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Invasive Species: Insects
Asian Longhorned Beetle
Watch List - Prohibited in Michigan
The Asian longhorned beetle can attack and kill many tree species including poplar, willow, sycamore, and horse chestnut, but its favorite host are maple trees. The larvae feed in tunnels in the wood of the tree branches and trunks, eventually killing the tree.
Balsam Woolly Adelgid
Balsam woolly adelgid is a sap-feeding insect that attacks true fir trees, including balsam fir and Fraser fir. Repeated attacks weaken trees, cause twig gouting, kill branches and, over the course of several years, cause trees to die.
Box Tree Moth
Box tree moth caterpillars feed primarily on boxwood and can defoliate host plants. Once the leaves are gone, larvae consume the bark, leading to girdling and plant death.
Emerald Ash Borer
Prohibited in Michigan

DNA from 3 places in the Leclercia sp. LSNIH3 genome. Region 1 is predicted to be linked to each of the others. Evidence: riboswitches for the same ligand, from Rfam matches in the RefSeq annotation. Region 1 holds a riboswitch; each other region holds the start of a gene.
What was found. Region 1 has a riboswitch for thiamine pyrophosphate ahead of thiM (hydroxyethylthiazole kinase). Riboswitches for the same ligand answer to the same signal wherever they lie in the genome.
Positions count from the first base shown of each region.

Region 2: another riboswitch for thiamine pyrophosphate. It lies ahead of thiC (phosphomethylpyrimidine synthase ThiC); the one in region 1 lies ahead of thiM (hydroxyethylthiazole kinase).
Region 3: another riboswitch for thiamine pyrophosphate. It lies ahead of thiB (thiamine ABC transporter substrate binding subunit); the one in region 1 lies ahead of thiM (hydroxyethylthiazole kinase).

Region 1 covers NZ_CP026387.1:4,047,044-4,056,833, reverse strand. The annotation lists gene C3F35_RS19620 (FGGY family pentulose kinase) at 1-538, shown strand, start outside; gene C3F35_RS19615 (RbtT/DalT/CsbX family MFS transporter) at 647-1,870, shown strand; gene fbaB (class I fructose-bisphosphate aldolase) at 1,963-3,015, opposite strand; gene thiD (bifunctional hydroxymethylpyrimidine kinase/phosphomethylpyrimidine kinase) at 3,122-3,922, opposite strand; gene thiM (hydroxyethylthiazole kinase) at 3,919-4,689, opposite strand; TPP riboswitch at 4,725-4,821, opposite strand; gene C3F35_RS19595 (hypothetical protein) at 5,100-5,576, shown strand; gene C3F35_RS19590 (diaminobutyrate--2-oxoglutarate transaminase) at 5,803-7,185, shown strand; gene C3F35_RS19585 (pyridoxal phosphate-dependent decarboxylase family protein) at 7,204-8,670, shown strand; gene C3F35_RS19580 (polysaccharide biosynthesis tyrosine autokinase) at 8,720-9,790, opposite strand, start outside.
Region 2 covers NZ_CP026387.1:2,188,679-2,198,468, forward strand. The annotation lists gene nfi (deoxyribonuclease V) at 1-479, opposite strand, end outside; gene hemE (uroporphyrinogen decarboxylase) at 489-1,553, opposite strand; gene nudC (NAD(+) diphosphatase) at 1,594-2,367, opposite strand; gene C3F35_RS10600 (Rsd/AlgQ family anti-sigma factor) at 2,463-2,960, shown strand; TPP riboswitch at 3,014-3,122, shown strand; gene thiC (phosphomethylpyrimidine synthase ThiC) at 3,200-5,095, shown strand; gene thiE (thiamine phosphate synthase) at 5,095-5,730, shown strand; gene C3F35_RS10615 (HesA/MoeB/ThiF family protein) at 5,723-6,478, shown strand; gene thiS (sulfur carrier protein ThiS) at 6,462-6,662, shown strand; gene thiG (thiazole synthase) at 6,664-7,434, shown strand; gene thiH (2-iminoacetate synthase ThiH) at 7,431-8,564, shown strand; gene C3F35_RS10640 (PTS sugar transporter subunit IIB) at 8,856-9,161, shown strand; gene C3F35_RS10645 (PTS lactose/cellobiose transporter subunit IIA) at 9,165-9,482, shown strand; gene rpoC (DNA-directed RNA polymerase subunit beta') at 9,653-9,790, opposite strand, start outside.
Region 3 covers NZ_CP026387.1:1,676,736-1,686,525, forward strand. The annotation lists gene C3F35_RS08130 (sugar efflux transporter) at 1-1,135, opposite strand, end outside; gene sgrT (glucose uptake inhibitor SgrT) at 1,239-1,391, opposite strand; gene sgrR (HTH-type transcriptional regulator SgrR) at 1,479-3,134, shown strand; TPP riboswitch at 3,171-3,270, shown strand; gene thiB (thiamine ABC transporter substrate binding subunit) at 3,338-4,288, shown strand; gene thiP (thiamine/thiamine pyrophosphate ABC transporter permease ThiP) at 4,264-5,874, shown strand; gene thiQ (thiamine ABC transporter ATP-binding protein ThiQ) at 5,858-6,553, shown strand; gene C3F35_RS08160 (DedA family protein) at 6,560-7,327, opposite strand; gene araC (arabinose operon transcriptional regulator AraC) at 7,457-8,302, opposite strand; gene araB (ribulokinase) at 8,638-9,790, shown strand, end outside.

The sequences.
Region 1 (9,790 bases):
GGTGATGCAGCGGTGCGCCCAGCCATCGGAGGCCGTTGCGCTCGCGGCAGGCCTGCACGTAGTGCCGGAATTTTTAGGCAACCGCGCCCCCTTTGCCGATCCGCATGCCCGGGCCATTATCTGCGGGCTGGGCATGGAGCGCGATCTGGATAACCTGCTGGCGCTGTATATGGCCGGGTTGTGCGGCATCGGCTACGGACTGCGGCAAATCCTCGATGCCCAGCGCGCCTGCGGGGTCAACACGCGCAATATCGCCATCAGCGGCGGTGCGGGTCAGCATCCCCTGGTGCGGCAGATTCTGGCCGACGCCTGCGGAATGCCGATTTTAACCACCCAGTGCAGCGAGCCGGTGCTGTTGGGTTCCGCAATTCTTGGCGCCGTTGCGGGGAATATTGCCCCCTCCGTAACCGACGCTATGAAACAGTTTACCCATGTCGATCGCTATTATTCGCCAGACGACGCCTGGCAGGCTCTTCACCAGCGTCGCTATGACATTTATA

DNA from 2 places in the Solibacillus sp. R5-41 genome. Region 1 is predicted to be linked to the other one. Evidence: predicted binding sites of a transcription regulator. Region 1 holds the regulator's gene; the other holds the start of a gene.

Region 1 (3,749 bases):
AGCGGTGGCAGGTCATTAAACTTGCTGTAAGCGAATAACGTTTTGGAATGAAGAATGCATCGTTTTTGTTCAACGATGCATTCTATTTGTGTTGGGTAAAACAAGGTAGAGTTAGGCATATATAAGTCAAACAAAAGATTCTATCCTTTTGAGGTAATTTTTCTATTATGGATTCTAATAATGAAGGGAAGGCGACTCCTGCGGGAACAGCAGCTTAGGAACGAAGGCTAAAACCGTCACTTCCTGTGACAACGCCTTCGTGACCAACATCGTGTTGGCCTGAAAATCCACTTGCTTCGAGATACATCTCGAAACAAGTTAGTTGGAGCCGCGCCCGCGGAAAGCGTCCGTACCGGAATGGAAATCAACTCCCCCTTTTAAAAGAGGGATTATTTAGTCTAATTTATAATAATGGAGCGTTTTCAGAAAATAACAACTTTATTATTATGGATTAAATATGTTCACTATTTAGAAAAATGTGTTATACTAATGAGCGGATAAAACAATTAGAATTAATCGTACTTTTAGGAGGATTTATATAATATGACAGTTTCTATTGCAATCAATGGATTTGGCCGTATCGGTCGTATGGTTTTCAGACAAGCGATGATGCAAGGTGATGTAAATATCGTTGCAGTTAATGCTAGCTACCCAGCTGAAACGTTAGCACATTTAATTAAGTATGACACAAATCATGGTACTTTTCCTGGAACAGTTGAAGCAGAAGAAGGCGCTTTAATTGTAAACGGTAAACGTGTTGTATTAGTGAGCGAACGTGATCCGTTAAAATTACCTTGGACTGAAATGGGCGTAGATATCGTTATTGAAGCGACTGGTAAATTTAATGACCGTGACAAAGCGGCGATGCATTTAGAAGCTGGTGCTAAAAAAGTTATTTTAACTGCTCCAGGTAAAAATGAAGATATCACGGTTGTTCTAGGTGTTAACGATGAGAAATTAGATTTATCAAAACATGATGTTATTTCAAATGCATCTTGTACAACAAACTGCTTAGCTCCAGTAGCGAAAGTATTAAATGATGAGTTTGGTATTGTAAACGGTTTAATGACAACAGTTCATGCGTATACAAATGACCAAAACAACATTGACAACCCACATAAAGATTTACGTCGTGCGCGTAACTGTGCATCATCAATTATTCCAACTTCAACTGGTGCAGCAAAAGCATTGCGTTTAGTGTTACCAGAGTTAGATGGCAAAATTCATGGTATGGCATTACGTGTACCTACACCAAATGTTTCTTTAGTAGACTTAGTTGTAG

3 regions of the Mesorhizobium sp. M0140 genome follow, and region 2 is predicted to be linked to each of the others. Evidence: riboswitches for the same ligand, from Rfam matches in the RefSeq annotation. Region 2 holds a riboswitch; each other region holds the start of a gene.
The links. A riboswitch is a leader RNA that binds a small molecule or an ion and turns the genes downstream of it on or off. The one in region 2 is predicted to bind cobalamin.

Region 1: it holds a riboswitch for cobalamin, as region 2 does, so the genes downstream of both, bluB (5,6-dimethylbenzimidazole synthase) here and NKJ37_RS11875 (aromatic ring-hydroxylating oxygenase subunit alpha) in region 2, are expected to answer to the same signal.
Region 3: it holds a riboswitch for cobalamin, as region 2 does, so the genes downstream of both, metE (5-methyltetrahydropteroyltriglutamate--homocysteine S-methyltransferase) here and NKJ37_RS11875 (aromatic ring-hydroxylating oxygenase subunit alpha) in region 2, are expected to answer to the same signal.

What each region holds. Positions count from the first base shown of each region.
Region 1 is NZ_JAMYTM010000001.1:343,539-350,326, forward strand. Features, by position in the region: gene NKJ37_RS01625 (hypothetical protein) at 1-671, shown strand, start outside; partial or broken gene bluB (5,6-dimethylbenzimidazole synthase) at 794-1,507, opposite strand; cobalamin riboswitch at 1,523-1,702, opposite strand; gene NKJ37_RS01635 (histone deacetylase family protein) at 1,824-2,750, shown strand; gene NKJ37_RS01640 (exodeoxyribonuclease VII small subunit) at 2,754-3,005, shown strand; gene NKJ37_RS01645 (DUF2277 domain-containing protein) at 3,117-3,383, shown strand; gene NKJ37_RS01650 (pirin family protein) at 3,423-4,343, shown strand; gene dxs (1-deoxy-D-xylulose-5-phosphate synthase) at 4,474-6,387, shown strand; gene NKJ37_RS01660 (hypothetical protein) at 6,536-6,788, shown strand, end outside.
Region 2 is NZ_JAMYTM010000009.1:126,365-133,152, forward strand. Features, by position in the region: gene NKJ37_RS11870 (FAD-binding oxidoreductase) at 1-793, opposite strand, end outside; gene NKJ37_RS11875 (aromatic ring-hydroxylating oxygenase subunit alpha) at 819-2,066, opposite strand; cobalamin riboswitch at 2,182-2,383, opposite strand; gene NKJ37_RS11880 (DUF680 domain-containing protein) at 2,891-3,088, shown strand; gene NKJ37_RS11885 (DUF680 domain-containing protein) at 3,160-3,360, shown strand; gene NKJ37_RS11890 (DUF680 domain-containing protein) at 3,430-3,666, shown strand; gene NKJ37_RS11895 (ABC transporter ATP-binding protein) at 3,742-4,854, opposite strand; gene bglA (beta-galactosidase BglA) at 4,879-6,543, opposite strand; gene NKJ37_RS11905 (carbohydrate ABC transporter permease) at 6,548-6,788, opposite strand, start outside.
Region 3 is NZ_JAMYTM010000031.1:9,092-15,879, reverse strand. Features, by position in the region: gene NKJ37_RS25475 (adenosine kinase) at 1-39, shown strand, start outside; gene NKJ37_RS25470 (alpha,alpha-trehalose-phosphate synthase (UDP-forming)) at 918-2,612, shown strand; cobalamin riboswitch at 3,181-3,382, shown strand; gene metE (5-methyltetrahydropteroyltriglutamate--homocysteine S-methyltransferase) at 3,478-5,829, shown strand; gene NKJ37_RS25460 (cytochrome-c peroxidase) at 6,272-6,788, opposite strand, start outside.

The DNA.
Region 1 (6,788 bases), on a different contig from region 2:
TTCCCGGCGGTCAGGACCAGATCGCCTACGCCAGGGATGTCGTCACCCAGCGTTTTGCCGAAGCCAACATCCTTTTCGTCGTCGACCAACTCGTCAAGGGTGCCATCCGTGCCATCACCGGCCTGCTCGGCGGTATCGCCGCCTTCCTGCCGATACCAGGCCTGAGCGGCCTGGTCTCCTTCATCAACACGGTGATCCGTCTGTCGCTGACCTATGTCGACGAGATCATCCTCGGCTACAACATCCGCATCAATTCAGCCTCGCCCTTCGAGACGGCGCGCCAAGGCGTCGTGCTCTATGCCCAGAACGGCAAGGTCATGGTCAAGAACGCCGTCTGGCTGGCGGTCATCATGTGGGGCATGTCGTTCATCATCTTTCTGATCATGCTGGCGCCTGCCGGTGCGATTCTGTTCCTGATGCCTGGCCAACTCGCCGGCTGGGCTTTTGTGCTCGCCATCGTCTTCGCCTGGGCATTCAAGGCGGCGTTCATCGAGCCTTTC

The Emerald Ash Borer is a bright, metallic green insect with purple abdominal segments under its wing covers. They are approximately 1/2 inch in length and can fit on the head of a penny. The larva are worm-like. The adults feed on the foliage of ash tress and the larvae tunnel and feed on the underside of the bark.
Hemlock Woolly Adelgid
These tiny insects secrete white wax as they feed on sap from hemlock shoots and branches. Hemlock woolly adelgid (HWA) feeding can kill needles, shoots and branches, resulting in tree death.
Mountain Pine Beetle
(Dendroctonus ponderosae Hopkins)
Mountain pine beetle is an aggressive and destructive bark beetle that can infest most pine tree species. The beetles and their larvae tunnel through inner bark, eventually causing tree death.
The spotted lanternfly sucks sap from the stems and leaves of orchard trees, grape vines, oaks, pines and other host plants. Feeding can weaken the plant and eventually contribute to its death. Trees will develop weeping wounds that attract other insects and excreted fluids from spotted lanternflies can cause mold growth on plants.